Safe and reproducible reduction technique demonstrates significant reduction of high grade spondylolisthesis in the young

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Neurological injury, pseudoarthrosis and progressive deformity are just some of the risks associated with the surgical management of high grade spondylolisthesis in young patients. A presentation chronicling fourteen years of experience treating the condition with a progressive reduction technique has shown to safely offer good functional and radiological outcomes.

Presented at the International Society for the Advancement of Spinal Surgery (ISASS; 6-8 April, Las Vegas, USA), the retrospective analysis was intended to address the controversy surrounding in situ fusion vs. reduction, and the use of closed postural reduction techniques vs. open reduction instrumentation. An ideal technique, the presentation noted, would promote motion with minimal segments fused, would sustainably resolve symptoms and restore near-normal balance to the sagittal vertical axis.

The researchers followed 27 patients with spondyloptosis (17), grade four spondylolisthesis (7) or grade three spondylolisthesis (3) who underwent a reduction technique at the Apollo Hospital (Chennai, India) between 1998 and 2012. This technique involved “positioning the hips in extension with traction, pedicle screw fixation, correction of lumbosacral kyphosis with a specific distraction manoeuvre, wide decompression, and gradual reduction of the deformity and maintenance of reduction with interbody fusion” all in a single staged posterior approach surgery.

The procedures were assessed by clinical and radiological measures. Follow-up took place at one, three and six months, and annually after the first year. All patients’ spondylolisthesis was reduced to at least grade two, with solid fusion present at six months in all cases. A mean postoperative slip angle improvement of 42 degrees was noted (45-3 degrees), as was a mean sacral slope improvement of 22 degrees (13-35 degrees). Significant improvements visual analogue scale and modified Oswestry Disability Index scores were observed with good functional outcomes reported in all but one patient. The poor outcome was due to a deep infection which required implant removal. One revision surgery was required due to screw misplacement on the third day after surgery. This study also showed 4 cases of concomitant scoliosis which had spontaneous correction after reduction of spondylolisthesis.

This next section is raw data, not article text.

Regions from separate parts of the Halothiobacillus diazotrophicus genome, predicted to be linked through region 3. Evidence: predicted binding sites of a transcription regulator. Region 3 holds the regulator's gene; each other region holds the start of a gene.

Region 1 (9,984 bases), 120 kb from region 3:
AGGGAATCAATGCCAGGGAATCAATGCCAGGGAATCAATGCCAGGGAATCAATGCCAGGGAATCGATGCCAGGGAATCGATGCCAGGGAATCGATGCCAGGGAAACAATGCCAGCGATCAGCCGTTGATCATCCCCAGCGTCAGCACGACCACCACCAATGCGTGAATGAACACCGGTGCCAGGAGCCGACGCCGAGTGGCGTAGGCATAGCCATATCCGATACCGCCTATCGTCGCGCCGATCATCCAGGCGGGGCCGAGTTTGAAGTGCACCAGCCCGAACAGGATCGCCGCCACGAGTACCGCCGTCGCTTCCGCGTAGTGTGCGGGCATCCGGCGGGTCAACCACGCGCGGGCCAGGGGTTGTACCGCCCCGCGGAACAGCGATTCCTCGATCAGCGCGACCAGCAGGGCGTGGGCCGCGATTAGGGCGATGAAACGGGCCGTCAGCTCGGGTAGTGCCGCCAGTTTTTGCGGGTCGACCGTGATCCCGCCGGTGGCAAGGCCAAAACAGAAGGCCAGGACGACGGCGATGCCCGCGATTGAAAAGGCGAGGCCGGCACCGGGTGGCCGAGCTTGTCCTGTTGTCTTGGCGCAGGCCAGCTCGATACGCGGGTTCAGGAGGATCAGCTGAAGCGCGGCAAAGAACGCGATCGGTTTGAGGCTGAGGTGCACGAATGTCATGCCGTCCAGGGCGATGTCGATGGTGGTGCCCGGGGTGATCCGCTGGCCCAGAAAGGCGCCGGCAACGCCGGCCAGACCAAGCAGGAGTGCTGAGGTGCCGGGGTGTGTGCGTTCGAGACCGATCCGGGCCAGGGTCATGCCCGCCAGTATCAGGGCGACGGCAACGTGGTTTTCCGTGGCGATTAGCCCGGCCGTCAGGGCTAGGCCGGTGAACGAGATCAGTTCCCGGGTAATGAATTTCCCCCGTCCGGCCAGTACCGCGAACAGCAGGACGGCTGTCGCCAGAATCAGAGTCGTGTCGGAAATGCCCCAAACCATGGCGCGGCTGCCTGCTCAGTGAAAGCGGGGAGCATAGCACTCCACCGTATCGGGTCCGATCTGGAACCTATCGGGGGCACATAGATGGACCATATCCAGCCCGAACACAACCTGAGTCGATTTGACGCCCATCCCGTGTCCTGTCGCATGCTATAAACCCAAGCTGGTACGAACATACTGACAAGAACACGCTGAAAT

The researchers found that their reduction technique, whilst technically challenging, was safe. It offered generally good results, which had been reproduced over almost a decade and a half in young patients with high grade spondylolisthesis.

Pramod Sudarshan, the presenting author of the paper won the Charles D Ray award for the best clinical paper at ISASS. The study will also be published in the International Journal of Spine Surgery (IJSS).

Spinal News International spoke to Sajan Hegde, the lead author of the study.

What do you think is most important about this study?

The key to a successful outcome in high grade sponsylolisthesis is to obtain perfect screw placement in L5 and bicortical purchase in the sacrum. Correction of lumbosacral kyphosis with gradual reduction and interbody reconstruction with compression at L5S1 helps to further improve the lordosis and maintain the sagittal balance.

 

What implications does your study hold?

We feel our study addresses the controversies surrounding the management of high grade listhesis and proves the point that a single staged posterior alone surgery is successful in getting a good outcome.

We ourselves improved with our technique over the years, with better instrumentation making it feasible for a monosegmental fixation. With a better understanding of the pathobiomechanics of the high grade listhesis, the technique may further evolve and be technically less demanding.

Most centres, particularly in the west believe they need to include sacroiliac fixation after reduction. With an inherent poor gluteal musculature in these children, such implants can lead to severe discomfort. Also, in a growing child we feel that fixing across a normal joint is unwarranted. 

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